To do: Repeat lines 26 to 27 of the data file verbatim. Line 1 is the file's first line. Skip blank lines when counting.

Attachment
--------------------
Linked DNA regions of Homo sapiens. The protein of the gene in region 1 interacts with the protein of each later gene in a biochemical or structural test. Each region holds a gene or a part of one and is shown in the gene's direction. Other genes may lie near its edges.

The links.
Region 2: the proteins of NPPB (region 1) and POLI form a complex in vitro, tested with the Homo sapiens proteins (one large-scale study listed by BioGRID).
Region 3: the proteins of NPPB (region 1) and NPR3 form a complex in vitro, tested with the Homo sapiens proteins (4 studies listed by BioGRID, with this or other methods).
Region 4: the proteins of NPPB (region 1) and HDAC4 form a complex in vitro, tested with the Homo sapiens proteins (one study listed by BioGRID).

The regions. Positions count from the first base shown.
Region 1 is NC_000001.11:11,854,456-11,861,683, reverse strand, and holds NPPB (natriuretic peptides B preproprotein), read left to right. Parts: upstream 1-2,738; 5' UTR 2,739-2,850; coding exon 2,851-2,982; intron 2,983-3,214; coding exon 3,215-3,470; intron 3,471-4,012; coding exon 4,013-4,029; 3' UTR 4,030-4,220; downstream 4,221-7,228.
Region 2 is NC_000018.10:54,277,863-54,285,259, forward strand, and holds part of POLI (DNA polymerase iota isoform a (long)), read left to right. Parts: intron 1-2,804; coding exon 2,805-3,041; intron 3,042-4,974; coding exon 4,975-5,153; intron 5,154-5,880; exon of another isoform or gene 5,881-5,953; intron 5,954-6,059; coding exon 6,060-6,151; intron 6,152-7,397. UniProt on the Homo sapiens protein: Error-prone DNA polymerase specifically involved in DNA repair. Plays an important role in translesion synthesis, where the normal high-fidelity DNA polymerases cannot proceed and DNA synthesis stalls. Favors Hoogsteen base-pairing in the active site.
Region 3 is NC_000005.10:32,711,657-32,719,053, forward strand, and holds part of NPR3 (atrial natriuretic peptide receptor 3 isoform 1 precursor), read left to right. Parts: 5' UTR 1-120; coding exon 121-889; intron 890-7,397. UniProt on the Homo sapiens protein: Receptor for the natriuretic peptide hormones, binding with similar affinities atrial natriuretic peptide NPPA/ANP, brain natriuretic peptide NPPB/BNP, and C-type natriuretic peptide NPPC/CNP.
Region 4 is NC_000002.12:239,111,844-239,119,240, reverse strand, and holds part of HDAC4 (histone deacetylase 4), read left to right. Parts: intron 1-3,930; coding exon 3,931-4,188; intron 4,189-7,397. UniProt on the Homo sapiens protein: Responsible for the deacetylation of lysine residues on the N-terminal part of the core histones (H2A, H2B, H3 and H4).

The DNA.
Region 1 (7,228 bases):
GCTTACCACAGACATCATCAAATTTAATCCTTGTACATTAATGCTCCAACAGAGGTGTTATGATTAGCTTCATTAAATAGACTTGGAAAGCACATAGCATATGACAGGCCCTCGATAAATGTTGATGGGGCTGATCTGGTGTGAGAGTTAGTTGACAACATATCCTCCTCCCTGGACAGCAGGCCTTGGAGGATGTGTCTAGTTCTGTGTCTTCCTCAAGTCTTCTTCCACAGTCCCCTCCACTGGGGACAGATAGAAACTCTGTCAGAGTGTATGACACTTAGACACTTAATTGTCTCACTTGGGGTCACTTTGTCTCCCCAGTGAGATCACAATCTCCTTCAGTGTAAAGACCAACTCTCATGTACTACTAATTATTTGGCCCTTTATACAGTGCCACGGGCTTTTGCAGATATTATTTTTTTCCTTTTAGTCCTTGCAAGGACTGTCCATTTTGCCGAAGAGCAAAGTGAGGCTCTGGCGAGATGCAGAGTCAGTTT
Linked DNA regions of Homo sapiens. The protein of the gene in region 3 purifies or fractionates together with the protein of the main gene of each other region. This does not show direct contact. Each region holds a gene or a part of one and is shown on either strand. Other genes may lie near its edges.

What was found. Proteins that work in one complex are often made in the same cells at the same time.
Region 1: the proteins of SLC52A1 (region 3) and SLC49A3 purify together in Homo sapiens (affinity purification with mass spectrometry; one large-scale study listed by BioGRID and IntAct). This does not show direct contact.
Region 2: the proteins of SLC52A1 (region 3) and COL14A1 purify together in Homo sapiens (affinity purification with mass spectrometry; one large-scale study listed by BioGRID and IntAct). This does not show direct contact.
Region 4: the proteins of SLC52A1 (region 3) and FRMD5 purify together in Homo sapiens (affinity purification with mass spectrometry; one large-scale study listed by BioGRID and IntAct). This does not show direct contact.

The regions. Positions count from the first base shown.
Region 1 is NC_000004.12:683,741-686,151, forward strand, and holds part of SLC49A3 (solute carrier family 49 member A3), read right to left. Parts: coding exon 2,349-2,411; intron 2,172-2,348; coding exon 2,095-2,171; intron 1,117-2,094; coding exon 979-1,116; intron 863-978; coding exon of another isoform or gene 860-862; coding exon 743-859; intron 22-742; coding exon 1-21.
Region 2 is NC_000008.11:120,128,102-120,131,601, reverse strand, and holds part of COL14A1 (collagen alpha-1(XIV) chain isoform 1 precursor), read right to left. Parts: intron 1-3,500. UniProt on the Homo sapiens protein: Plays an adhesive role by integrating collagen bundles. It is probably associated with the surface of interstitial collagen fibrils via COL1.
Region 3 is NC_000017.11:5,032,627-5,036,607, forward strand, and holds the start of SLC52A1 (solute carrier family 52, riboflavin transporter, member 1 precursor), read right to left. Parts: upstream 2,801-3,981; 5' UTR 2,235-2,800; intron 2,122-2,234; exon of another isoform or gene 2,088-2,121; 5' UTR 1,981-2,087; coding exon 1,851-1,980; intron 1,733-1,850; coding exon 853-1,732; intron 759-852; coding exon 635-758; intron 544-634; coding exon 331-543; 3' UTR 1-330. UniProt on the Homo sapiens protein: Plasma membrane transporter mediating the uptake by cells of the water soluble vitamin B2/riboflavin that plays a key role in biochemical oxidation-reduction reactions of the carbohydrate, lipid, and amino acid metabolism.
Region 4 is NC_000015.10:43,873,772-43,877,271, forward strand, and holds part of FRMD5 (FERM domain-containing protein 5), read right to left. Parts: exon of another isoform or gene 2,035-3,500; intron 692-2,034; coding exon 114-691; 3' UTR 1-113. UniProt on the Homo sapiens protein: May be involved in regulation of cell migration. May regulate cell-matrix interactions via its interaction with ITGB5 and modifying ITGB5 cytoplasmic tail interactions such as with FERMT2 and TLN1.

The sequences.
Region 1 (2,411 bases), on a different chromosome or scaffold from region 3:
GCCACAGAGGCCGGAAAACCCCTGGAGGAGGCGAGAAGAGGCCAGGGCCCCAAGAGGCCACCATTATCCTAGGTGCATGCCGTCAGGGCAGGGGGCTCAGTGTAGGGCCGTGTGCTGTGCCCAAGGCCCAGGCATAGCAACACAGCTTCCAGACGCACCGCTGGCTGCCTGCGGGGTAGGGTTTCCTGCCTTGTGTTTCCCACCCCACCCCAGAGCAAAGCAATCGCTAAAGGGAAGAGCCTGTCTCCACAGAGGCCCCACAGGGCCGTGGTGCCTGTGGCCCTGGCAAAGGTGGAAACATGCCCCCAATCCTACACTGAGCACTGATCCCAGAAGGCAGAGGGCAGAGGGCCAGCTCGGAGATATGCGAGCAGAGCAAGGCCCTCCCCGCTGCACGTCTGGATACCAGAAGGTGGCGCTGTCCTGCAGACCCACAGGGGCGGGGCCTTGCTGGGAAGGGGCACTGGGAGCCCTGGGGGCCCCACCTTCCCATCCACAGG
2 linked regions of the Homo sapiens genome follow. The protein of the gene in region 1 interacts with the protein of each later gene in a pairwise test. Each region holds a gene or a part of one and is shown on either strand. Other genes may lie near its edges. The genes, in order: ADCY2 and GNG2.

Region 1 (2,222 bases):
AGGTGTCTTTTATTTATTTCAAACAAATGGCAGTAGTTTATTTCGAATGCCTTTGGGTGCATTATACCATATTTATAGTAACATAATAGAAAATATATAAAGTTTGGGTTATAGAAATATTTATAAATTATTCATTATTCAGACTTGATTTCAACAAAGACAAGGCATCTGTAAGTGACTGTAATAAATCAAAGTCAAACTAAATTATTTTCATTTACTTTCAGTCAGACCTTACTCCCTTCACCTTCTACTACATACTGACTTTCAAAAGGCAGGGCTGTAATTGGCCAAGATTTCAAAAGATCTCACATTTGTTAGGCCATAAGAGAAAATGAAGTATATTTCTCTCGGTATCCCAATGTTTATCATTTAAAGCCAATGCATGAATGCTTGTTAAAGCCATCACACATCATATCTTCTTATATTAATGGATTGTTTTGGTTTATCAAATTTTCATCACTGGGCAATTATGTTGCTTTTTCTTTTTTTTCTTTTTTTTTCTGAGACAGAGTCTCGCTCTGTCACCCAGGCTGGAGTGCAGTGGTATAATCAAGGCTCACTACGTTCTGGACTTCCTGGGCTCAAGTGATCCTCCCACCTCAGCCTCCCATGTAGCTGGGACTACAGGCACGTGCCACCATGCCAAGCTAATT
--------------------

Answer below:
GCCACAGAGGCCGGAAAACCCCTGGAGGAGGCGAGAAGAGGCCAGGGCCCCAAGAGGCCACCATTATCCTAGGTGCATGCCGTCAGGGCAGGGGGCTCAGTGTAGGGCCGTGTGCTGTGCCCAAGGCCCAGGCATAGCAACACAGCTTCCAGACGCACCGCTGGCTGCCTGCGGGGTAGGGTTTCCTGCCTTGTGTTTCCCACCCCACCCCAGAGCAAAGCAATCGCTAAAGGGAAGAGCCTGTCTCCACAGAGGCCCCACAGGGCCGTGGTGCCTGTGGCCCTGGCAAAGGTGGAAACATGCCCCCAATCCTACACTGAGCACTGATCCCAGAAGGCAGAGGGCAGAGGGCCAGCTCGGAGATATGCGAGCAGAGCAAGGCCCTCCCCGCTGCACGTCTGGATACCAGAAGGTGGCGCTGTCCTGCAGACCCACAGGGGCGGGGCCTTGCTGGGAAGGGGCACTGGGAGCCCTGGGGGCCCCACCTTCCCATCCACAGG
2 linked regions of the Homo sapiens genome follow. The protein of the gene in region 1 interacts with the protein of each later gene in a pairwise test. Each region holds a gene or a part of one and is shown on either strand. Other genes may lie near its edges. The genes, in order: ADCY2 and GNG2.